Billionaire Elon Musk appears to be selling a recent tweet of his as an NFT, or non-fungible token.
“I’m selling this song about NFTs as an NFT,” Musk, CEO of SpaceX and Tesla, tweeted on Monday.
In the Twitter post, Elon released a techno song with the lyrics: “NFT for your vanity. Computers never sleep. It’s verified. It’s guaranteed.”
There is also a short futuristic video loop, which shows a trophy labeled “Vanity Trophy” with the term “NFT” at its top and “HODL,” a nod to a cryptocurrency community term meaning to hold a coin rather than sell, repeated across its bottom.
NFTs are unique cryptocurrency tokens used to represent digital assets, including jpegs and video clips. NFTs can be bought and sold, just like physical assets. And since they run on blockchain, a decentralized digital ledger that documents transactions, ownership and validity of the asset the NFTs represent can be tracked.
Musk’s tweet, including his caption, clip and song, was listed for sale as an NFT on “Valuables,” a platform released by Cent, a social media network built on blockchain. The highest offer is currently from Sina Estavi, CEO of Bridge Oracle, for $1.12 million as of Tuesday morning, the website shows. (“Valuables” requires users to log on to the platform via their Twitter account to verify that tweets listed for sale are done so by their true creators.)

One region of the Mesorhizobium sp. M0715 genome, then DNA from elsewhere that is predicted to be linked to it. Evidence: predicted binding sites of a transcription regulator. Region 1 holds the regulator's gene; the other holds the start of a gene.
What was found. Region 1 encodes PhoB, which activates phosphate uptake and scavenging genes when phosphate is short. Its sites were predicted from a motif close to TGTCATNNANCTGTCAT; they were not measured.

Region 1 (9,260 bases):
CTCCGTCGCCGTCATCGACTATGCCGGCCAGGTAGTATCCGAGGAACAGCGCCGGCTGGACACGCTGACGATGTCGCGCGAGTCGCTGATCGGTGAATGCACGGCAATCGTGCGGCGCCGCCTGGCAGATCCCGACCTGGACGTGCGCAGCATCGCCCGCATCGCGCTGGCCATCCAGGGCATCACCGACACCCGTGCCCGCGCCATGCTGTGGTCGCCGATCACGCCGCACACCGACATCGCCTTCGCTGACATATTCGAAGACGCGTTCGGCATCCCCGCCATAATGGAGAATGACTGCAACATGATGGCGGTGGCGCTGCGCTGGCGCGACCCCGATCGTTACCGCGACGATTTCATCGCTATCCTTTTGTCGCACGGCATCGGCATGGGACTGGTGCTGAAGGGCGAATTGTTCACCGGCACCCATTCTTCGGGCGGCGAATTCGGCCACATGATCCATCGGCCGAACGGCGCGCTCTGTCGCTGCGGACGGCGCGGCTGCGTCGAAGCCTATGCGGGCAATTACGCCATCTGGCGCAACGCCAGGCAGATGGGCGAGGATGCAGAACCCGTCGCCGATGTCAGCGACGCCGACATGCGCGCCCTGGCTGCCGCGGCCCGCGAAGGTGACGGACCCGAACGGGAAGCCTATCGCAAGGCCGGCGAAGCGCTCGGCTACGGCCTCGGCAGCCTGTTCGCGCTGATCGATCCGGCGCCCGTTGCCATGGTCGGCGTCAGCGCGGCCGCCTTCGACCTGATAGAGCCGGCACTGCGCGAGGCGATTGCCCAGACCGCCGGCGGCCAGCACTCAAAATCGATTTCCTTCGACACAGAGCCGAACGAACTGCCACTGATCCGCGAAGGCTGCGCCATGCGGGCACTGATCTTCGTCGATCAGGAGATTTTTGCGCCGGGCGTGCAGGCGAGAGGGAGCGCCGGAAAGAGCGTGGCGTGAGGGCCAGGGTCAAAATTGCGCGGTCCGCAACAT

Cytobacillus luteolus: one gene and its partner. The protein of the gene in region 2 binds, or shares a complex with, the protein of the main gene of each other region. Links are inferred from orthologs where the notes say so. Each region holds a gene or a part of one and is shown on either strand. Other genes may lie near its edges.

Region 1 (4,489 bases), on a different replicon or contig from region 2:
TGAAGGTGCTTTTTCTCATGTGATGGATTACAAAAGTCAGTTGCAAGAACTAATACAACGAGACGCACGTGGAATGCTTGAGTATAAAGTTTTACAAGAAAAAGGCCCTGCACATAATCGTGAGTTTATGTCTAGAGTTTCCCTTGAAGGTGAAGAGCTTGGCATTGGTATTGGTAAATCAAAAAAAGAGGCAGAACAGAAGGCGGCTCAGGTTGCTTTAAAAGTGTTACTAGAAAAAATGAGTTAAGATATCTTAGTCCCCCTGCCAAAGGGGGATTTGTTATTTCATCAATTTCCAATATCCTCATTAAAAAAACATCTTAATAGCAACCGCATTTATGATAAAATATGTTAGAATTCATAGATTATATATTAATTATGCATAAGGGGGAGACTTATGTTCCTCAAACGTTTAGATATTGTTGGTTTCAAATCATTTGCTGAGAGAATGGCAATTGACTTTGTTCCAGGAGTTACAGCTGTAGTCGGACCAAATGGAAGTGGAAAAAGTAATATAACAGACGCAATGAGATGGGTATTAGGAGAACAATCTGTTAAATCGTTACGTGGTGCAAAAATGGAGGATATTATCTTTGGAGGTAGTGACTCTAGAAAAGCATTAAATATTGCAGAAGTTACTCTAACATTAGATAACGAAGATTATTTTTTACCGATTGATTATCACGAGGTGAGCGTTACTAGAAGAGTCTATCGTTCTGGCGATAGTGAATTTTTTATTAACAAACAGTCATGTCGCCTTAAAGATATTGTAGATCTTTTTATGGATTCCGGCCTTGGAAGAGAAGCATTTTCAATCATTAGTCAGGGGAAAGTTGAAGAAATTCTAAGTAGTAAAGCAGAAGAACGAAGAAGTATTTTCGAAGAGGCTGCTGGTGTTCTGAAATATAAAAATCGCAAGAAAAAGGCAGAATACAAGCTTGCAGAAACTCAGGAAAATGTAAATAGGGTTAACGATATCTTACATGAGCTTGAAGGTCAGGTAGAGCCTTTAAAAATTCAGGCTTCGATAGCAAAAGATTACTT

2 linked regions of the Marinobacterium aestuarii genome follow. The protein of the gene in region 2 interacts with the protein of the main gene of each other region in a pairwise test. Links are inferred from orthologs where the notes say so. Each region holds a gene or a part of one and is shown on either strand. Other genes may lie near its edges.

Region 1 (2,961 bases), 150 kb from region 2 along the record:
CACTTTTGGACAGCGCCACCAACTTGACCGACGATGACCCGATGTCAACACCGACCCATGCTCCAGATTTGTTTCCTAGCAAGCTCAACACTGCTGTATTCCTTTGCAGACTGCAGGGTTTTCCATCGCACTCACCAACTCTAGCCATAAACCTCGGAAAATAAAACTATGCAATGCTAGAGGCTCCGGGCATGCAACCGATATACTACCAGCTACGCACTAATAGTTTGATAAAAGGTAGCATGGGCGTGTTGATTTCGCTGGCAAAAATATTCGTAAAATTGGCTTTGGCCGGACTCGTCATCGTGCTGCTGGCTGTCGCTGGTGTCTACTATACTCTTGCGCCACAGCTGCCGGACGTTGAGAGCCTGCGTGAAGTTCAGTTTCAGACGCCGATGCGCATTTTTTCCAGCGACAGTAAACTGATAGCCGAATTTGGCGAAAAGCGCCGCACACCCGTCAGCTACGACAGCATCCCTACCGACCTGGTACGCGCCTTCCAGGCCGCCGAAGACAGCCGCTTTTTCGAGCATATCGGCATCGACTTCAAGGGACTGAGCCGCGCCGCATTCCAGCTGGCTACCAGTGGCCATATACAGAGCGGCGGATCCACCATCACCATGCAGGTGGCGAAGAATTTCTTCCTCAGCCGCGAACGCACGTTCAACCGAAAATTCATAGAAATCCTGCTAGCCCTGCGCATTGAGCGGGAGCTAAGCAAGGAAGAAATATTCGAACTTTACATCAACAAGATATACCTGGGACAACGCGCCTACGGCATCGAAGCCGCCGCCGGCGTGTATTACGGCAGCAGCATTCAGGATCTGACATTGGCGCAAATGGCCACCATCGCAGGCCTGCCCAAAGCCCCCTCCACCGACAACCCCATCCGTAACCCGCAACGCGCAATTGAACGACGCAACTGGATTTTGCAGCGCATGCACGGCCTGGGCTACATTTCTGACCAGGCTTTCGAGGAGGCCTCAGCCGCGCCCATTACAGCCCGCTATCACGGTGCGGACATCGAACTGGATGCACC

Musk isn’t the first founder to do this.
Jack Dorsey, CEO of Twitter and Square, recently sold his first tweet as an NFT through “Valuables.” In March, Dorsey said that all proceeds would be converted to bitcoin and donated to GiveDirectly, an organization helping those living in poverty in Africa.
The highest bidder for Dorsey’s tweet was also Bridge Oracle’s Estavi for $2.5 million.
Like Dorsey, Musk has been a part of a wave of support for the cryptocurrency space – under his leadership, Tesla bought $1.5 billion in bitcoin in February. And for months, Musk has tweeted about dogecoin, a cryptocurrency that started as a joke.
Today, Musk is worth $182 billion, according to Bloomberg.
A representative for Musk and Estavi did not immediately respond to CNBC Make It’s request for comment.